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Janza should up his game

THERE was a joke at a bar the other day on the need to exclude whoever was arranging the national soccer team’s travel to Cape Verde from Zambia’s golden jubilee celebrations.
Reason is that if such a one was allowed, Zambia would only celebrate the jubilee two years late!
Call it bar talk but I think the moral of the discussion is that the travel arrangements could have been made in a better way, particularly that football is a game that respects time.
That, though, is no excuse for losing to hitherto soccer minnows Cape Verde, who have swiftly gatecrashed the party and are now dining and wining with greats such as Cameroon. If the messy travel arrangements were the reason for the defeat, then the Chipolopolo would have taken Mozambique to the cleaners because they only travelled for a maximum of five minutes from Savoy Hotel to Levy Mwanawasa Stadium.
The main reason for Zambia’s reverse start in the race to Morocco is that coach Honour Janza is sticking to players whose performance is over the hill, hoping that the glory days of Herve Renard would rub off the Chipolopolo.
The other reason is that players lacked inspiration from the technical bench, which seemed devoid of ideas as Cape Verde dominated and deservedly took the three points in that 2-1 victory. And I am told Janza believes Rainford Kalaba’s goal should have stood. Well, from where I was watching the match, Rainford, though by far the best player for Zambia, was clearly offside.  Janza may have to review the video of the game, just in case my view is blured.
Janza needs to share his philosophy and vision with us. Take South Africa coach Ephraim “Shakes” Mashaba, for instance, he has metamorphosed the team, bringing in fresh legs and targeting competitions beyond 2015. There is no room for Bernard Parker, Simphiwe Tshabalala, Surprise Moriri, Katlego Mphela, Thulani Serero and a cast of others who would ordinarily make the team.
Bafana Bafana may have a challenge now but their future is certainly assured, at least in as far as their vision is concerned.
The same can be said about Cameroon, who have pruned the old-guard to inject pace and, more importantly, prepare for the future.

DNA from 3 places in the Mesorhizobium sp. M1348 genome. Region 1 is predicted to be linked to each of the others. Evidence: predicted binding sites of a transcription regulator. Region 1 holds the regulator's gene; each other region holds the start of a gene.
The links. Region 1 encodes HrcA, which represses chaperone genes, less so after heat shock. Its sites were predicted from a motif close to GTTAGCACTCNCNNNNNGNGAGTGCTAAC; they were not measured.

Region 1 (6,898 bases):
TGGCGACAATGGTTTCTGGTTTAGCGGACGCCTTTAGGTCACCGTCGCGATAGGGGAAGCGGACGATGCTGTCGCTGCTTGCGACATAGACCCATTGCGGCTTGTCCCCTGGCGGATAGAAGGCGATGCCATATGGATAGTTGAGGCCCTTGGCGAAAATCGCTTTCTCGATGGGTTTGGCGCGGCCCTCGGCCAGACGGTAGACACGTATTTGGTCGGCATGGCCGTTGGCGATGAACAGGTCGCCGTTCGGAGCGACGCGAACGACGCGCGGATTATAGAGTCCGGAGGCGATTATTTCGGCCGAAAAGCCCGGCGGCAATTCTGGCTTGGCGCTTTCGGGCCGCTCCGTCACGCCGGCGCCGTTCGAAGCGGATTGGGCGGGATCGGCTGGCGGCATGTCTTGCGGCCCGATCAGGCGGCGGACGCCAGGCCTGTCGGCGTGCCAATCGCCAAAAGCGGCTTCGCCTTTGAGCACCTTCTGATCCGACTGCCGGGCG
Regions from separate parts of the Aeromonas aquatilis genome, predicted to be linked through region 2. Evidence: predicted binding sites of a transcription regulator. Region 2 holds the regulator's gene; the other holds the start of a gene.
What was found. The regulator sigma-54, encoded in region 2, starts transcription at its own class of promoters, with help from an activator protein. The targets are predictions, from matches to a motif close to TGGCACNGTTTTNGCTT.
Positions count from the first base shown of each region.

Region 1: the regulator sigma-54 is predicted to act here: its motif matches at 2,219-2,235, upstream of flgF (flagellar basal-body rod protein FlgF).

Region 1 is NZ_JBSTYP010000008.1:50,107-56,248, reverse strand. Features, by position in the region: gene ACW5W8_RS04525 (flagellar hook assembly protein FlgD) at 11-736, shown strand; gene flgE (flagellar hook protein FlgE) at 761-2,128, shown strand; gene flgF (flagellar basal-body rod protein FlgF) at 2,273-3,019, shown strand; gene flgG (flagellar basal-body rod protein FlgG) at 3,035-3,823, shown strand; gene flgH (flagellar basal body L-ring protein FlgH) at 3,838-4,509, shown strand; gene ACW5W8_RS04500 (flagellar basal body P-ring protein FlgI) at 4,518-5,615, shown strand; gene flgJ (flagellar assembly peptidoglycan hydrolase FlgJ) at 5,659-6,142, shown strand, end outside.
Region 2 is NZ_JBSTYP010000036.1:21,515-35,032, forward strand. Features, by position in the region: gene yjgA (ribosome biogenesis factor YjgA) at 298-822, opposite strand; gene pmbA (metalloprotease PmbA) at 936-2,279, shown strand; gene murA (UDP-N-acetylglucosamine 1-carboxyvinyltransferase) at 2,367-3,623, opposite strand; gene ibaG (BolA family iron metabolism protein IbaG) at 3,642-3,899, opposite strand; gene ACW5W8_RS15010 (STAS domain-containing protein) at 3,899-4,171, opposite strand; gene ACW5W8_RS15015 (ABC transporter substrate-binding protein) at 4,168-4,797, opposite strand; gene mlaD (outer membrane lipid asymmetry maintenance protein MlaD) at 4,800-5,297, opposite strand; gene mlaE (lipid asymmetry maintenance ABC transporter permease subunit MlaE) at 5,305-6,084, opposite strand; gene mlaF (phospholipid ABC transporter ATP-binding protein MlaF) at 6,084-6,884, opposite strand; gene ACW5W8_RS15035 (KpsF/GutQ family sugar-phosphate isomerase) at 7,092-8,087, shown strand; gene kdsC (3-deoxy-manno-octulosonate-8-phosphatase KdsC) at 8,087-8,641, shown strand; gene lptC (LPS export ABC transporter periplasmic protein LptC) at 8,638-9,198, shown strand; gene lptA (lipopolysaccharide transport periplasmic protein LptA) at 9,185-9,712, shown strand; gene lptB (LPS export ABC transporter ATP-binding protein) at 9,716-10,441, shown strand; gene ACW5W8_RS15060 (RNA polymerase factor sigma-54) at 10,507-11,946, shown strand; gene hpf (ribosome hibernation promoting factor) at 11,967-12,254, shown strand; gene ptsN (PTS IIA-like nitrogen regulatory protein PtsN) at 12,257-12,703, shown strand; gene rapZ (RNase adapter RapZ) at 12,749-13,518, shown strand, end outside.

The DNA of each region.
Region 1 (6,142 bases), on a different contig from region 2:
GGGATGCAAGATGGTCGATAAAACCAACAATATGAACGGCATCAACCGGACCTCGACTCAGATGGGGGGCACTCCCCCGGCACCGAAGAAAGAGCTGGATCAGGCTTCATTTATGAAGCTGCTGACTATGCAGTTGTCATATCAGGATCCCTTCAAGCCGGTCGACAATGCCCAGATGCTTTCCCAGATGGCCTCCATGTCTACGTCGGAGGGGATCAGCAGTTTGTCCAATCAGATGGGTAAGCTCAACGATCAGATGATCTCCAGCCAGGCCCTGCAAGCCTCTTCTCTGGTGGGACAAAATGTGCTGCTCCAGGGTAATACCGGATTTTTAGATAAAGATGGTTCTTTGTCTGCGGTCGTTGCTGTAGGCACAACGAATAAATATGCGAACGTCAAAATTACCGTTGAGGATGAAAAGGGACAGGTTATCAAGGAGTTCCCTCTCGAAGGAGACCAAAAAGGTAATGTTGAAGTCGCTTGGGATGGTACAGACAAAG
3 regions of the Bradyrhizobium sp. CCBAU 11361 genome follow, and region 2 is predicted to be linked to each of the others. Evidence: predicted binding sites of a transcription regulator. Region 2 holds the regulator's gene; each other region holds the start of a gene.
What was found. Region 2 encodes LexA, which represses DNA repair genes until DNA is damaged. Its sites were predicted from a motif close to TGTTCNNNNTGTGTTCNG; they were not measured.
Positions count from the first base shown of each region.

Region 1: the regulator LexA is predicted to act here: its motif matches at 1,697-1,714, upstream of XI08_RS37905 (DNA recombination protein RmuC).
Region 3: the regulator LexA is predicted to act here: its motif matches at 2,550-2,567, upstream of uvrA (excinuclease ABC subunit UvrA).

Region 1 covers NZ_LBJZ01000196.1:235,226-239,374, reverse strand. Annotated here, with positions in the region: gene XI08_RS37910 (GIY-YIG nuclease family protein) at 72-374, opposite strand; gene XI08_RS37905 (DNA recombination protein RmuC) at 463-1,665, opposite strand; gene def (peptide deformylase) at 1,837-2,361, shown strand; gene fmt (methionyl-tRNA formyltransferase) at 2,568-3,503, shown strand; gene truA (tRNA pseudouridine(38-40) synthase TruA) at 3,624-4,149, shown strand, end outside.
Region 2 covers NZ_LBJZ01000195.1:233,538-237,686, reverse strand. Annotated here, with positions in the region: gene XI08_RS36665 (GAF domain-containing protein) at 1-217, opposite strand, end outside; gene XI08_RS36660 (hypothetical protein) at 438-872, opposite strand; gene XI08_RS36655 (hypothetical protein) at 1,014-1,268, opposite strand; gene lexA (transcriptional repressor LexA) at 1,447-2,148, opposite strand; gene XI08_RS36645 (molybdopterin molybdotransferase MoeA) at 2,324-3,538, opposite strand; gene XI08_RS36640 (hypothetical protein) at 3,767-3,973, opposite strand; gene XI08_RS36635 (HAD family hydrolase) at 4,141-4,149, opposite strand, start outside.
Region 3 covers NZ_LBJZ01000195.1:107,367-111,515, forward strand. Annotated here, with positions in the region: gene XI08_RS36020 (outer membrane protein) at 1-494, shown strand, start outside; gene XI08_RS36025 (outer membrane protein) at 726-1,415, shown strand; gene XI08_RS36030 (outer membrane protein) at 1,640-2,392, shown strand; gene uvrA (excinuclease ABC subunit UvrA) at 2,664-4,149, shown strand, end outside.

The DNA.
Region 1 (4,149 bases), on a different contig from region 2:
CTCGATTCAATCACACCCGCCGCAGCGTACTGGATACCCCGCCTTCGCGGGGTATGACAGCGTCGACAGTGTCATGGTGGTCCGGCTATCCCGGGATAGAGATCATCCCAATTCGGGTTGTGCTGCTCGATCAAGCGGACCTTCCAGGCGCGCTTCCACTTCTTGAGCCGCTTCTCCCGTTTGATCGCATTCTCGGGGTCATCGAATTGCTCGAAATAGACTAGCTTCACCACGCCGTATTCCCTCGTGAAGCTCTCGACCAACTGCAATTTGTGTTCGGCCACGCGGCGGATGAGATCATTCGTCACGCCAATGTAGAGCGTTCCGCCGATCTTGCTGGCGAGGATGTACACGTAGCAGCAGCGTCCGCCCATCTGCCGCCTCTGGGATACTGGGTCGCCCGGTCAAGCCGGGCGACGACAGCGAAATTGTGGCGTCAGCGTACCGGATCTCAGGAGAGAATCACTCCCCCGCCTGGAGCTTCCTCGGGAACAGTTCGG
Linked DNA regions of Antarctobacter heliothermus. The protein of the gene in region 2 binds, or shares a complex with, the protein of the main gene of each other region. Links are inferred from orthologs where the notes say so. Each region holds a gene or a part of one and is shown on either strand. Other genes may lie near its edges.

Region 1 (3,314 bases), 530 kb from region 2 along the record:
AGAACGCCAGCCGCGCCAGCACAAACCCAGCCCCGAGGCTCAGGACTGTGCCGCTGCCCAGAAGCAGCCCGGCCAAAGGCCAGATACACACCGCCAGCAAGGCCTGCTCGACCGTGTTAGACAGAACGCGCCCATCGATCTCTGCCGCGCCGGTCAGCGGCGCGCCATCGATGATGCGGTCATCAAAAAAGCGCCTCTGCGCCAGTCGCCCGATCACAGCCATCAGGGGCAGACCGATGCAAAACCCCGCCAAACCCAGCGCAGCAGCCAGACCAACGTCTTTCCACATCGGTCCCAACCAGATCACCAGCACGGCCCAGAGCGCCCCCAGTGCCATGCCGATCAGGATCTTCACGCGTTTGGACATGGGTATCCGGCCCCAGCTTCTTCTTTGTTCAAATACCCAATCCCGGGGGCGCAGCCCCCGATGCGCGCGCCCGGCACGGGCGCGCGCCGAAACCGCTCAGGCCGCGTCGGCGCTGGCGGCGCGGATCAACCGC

Janza must know that majority of his players made the team that won the Africa Cup of Nations in 2012, which may have capped their ambitions. As far as they are concerned, they have achieved whatever there is to.
Such players – and he knows them much as everyone does – must be excluded from the team and warm-blooded guys called up. He must do so immediately or Zambia will be nowhere near the Morocco Africa Cup of Nations come 2015. Wasn’t the coach-cum-FAZ-technical-director warned against turning the squad into a rehabilitation centre?
How can players who do not make the grade in the starting line-ups in the South African and Democratic Republic of Congo leagues be good enough to play for the Chipolopolo? Indeed, how can players struggling for a place on the bench in Europe don national colours?
Is it just lack of trust in the Zambian league? I think so.
Janza must demonstrate that he is capable of coaching the Chipolopolo. He is the boss of all coaches in Zambia; he is the boss and he must show that indeed he is. It is common knowledge that he is on a yellow card right now. A loss against Niger next month would change the colour of the card. But that is nobody’s wish; it’s just the name of the game.
I am also of the view that Janza must be given a hand by one of the good-performing coaches in our league. I am talking about Tenant Chilumba, Hector Chilombo or Aggrey Chiyangi. The choice he makes may be the difference between success and failure.
It is unthinkable, in fact taboo, for Zambia to fail to qualify for the Africa Cup of Nations. For Zambia, qualifying is no longer an achievement, it is a norm. We must all be hopeful, though, that Morocco will be an obvious destination.
Permutations are that Zambia will have seven points after the next round of two matches while Cape Verde will be on 12. That is based on the wild assumption that Zambia will collect six points against Niger, and Mozambique will donate another six to Cape Verde.
The last round is likely to see Zambia get a point against Mozambique and another against Cape Verde to end the campaign with nine points, or thereabout, to qualify for Morocco. Perhaps that’s just my wish.
But when one looks at the overall performance of teams from southern Africa, a picture of inferiority forms. There are seven teams from the Cosafa region – Angola, Botswana, Lesotho, Malawi, Mozambique, South Africa and Zambia. From a possible 42 points, these teams have 11 points only. There is no team from southern Africa leading any of the seven groups. All group leaders are from West Africa but for Algeria. That is an indication about where the football is – West Africa.
The rest, including Zambia, are pretenders.